Floor mats, on the other hand, shield or reduce the impact of a fall. They do have alarms and motion sensors to alert your nurse when an accident occurs.
Install Grab Bars and Rails in the Bathroom
Grab bars are easy to install anywhere you need them and provide a sturdy hold. ( See Product )
Bathrooms pose a great danger for seniors, especially those with balance and mobility issues. With grab bars, you can increase stability, maintain independence, and prevent falls. They can be mounted on walls and help seniors get in the tub and use the toilet with ease.
Install a bathtub safety rail for a sturdy hold while transferring into and out of the tub. ( See Product )
Alternatively, you can choose bathtub safety rails which are installed on bathtubs for easy accessibility.
Shower Chairs and Transfer Benches
Shower chairs are essential for seniors and people with disabilities, and they make bathing comfortable and relaxing. These tools improve safety, stability, and support. Most of these support seats have drainage holes and nonslip feet to keep seniors secure.
Shower chairs make cleaning easy, serving as a sturdy support. ( See Product )
When choosing a shower chair, consider the weight capacity, height, size, construction, armrests, and back support. These tools enable secure transfer in and out of the tub.
Most transfer boards, like the Vive transfer bench, need assembling and it can be challenging to install one.
Click here to learn how to assemble the Vive transfer bench.
Reduce Sliding with Nonslip Shower Mats
Anti-slip shower mats are applied to the bathtub or shower to prevent accidents and add security. Most nonslip mats are ergonomically designed to reduce strain and pain. They are available in different shapes, sizes, and colors, but consider your bathtub design when buying.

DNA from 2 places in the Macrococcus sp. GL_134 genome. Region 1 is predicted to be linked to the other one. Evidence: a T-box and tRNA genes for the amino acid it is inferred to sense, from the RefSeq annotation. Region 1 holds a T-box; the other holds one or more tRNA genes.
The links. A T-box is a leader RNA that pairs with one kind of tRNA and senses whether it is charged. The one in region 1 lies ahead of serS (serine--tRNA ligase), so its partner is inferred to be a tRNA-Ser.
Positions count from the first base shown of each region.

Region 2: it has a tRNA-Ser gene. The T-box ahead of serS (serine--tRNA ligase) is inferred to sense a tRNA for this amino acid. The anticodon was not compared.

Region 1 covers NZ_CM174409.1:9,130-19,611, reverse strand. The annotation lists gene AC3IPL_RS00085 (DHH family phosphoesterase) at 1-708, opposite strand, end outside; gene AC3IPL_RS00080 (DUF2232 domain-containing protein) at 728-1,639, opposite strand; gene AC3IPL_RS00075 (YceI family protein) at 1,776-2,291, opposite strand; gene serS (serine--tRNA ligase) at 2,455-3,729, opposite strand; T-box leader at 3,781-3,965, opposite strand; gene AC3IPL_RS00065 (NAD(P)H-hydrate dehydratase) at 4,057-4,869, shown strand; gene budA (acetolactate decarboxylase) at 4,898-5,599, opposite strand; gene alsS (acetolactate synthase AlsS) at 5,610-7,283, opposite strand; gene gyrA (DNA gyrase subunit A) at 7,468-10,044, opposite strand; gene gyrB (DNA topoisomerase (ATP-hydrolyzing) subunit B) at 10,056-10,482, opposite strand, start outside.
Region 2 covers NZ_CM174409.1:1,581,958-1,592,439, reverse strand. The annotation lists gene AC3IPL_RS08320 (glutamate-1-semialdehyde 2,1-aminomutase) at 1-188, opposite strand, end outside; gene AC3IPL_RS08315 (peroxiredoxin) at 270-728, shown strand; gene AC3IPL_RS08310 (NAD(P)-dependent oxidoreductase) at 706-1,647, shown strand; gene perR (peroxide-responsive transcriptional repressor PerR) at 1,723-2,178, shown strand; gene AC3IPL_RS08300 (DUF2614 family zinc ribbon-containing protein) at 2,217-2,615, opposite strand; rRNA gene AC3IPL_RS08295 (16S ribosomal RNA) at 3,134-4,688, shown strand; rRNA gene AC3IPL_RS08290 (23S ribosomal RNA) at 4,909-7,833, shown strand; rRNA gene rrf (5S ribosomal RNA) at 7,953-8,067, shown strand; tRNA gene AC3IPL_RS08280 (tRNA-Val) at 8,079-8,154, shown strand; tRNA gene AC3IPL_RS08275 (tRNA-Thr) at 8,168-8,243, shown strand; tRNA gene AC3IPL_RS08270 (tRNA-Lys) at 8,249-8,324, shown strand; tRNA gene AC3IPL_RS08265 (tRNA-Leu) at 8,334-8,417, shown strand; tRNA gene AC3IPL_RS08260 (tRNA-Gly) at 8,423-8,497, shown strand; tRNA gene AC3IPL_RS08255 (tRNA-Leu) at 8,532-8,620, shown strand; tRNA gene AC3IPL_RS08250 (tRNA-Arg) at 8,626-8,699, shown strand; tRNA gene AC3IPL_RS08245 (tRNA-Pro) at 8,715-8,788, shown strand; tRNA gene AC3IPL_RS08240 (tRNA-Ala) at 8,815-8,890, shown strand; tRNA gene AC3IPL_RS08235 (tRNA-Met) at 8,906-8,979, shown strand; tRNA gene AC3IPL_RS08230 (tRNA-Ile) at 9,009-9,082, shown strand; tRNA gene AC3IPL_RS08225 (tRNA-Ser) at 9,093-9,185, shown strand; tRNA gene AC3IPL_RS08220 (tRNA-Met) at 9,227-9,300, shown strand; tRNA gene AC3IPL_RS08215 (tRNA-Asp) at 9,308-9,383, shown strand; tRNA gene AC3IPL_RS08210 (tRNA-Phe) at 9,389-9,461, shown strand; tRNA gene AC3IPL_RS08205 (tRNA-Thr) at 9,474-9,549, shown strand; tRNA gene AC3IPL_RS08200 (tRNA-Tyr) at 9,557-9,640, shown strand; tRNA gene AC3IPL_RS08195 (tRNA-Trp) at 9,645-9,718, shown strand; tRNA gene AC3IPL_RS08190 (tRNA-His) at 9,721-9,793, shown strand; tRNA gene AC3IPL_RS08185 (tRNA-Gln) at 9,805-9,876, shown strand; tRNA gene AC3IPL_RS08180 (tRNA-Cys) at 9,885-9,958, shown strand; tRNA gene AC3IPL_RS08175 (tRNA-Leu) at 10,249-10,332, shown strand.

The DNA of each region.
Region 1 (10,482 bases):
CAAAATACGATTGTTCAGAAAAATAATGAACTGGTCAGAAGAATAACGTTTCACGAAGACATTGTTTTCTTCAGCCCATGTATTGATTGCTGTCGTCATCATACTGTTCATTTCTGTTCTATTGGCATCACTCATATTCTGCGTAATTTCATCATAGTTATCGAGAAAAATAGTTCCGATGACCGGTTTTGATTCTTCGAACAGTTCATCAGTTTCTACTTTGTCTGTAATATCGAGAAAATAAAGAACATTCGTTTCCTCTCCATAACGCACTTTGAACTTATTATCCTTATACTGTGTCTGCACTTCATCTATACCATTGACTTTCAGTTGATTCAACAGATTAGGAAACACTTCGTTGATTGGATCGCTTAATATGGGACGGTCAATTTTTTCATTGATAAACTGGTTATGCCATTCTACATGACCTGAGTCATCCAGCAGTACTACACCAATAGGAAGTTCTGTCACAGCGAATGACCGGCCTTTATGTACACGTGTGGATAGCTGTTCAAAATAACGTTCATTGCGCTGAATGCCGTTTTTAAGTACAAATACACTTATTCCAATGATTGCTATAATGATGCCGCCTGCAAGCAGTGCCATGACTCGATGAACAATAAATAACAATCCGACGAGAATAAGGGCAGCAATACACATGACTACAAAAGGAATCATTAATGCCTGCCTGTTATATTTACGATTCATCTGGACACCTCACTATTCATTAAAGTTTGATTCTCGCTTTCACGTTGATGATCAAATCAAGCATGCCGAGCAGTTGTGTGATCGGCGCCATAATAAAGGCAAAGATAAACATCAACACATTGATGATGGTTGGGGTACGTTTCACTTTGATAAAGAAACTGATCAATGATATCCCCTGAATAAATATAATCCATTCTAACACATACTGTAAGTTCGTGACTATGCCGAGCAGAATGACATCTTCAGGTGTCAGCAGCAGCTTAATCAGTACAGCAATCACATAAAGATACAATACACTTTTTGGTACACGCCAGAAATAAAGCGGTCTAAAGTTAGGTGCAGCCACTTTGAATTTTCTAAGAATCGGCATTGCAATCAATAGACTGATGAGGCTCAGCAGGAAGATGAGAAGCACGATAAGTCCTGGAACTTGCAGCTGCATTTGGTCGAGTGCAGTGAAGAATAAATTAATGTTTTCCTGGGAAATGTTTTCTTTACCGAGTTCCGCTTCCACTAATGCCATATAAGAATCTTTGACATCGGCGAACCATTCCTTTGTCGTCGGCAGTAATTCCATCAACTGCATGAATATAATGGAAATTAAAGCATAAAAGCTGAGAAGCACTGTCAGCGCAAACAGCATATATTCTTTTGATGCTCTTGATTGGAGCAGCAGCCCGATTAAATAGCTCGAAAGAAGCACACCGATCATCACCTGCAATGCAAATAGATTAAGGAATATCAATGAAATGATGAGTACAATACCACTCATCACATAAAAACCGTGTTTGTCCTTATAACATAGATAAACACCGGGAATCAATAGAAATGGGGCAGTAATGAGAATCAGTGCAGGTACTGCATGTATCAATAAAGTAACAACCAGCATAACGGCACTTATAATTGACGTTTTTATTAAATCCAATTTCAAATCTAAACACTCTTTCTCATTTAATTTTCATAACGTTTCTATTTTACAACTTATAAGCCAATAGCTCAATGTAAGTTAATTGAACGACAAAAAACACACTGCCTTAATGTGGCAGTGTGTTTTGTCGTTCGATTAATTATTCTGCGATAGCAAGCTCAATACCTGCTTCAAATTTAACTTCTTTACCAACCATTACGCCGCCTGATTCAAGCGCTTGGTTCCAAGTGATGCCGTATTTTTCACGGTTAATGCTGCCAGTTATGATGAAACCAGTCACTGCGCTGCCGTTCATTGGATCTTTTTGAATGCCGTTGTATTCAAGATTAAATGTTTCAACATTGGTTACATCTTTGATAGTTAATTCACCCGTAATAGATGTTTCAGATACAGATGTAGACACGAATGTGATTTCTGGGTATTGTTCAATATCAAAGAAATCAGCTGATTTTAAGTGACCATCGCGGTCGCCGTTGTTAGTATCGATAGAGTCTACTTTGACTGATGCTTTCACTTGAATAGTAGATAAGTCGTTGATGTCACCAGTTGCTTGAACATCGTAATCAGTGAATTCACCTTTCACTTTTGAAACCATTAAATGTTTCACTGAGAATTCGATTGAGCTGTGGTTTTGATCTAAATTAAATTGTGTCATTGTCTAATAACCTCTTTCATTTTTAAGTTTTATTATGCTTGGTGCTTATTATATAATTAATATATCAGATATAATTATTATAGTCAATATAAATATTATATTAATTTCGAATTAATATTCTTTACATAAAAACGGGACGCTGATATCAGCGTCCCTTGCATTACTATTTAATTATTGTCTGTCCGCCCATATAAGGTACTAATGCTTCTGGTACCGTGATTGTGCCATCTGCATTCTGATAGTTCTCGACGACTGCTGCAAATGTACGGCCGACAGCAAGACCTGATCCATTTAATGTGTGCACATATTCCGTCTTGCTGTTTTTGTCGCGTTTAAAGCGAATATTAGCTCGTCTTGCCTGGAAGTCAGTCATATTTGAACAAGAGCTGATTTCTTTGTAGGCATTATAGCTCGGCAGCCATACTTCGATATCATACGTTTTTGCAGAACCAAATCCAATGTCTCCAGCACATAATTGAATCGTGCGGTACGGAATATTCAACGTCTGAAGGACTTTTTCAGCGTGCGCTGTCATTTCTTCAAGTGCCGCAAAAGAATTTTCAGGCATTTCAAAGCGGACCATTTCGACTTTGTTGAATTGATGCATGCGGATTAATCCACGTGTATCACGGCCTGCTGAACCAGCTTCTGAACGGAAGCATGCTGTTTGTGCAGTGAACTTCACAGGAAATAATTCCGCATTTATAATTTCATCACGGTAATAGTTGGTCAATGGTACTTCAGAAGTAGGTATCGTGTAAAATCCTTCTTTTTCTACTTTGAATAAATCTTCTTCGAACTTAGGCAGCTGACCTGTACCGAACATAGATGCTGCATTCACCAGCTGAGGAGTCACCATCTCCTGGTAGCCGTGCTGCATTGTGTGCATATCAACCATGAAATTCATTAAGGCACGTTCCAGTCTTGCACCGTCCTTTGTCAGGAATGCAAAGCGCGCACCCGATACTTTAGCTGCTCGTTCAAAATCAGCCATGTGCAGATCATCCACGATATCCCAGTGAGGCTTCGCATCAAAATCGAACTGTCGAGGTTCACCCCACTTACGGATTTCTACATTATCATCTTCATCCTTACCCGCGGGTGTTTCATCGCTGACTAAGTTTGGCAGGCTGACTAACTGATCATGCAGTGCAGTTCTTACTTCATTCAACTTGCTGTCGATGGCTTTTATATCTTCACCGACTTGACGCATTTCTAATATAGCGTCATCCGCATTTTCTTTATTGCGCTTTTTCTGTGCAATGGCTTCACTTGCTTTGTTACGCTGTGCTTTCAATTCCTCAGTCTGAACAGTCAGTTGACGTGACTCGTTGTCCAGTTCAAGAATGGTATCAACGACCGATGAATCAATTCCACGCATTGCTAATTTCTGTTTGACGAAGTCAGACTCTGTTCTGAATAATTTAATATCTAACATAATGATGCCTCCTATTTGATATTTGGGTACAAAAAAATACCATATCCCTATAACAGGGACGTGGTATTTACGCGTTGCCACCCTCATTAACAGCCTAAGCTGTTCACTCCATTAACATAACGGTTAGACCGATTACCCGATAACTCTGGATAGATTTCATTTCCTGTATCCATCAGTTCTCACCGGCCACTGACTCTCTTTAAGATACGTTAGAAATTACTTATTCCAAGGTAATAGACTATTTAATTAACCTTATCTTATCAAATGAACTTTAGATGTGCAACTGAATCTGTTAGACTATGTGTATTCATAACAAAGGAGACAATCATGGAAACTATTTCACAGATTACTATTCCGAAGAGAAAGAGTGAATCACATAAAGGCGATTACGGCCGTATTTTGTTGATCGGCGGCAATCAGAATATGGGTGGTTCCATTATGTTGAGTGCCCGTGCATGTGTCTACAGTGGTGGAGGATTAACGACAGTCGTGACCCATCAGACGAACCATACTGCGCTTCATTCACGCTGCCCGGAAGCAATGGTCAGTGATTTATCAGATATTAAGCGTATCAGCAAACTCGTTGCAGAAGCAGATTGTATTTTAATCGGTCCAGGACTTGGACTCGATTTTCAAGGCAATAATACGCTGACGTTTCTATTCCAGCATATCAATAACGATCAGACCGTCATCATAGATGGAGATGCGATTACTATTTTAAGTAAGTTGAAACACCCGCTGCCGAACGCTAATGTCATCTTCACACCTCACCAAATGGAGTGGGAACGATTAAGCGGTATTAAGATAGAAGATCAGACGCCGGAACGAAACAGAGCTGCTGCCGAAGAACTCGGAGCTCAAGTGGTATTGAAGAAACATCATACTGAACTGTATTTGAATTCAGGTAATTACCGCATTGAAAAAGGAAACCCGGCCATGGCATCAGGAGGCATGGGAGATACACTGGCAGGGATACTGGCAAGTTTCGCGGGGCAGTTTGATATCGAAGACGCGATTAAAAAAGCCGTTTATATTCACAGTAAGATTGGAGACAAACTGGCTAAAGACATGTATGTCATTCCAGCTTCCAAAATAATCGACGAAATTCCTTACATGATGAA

Four wheeled walkers glide smoothly over all surfaces, while supporting your every step. ( See Product )
Walking aids help to distribute body mass and takes pressure off your feet, improve balance, and stability. The type of walking aid you choose will depend on the purpose--if you are walking outside, the four-wheeled walkers are the best option. But, when using the stairs, it’s better to use the quad canes for support.
Wear Proper Shoes and Socks
Shoes with slippery soles and high heels can make you lose balance, trip or fall. Choose footwear with nonskid soles, laces or Velcro fasteners to avoid tripping. Avoid flip-flops and slippers, especially when walking on icy sidewalks.
Nonslip socks can be worn anywhere to avoid slips and falls at any time of the day. ( See Product )
Wear nonskid socks indoors, like the Vive nonslip socks which have a secure rubber grip soles for a smooth movement on hardwood or tile floors.
Keep stairways clear and install proper lighting on both sides of the stairwell. If possible, have them at elbow height for a secure grip. Also, ensure that each stair step is even.
Enroll in Fall Prevention Programs
You can either choose stand-alone or multi-functional intervention. Regardless of the type of program you choose, make sure it caters to the three components--education, behavioral changes, and exercises.
If in doubt, visit the CDC and the NCOA sites for more information. The organizations have compiled a list of programs available in different locations.
Geriatric Fall Recovery
Your fall recovery time will depend on two things--the severity of the fall and the type of treatment you pursue. For a minor fall, a little rest will go a long way in getting your mobility back. You might, however, need reconstructive surgery in the case of a bone fracture.
How to Get up After a Fall
When a fall happens, try to stay calm and collect your thoughts. If your not severely hurt, follow these steps:
- Find a stationary object like a chair or stool.
- Crawl over to the furniture or the bottom of the staircase
- Hold on to the object with both hands for support
- Get up slowly, sit, and rest for a couple of minutes
If you are unable to get up, call for help by either pressing a medical alarm device or by using the telephone. Having a medical alert bracelet will come in handy in these situations.
Take the Necessary Steps
Falls in seniors are not inevitable, but with proper techniques, you can reduce the impact of a fall. Besides having regular screening, ensure that the house is senior-friendly and comfortable. Also, it is essential to enroll the seniors in a prevention program in your community to learn skills on how to increase balance and strength.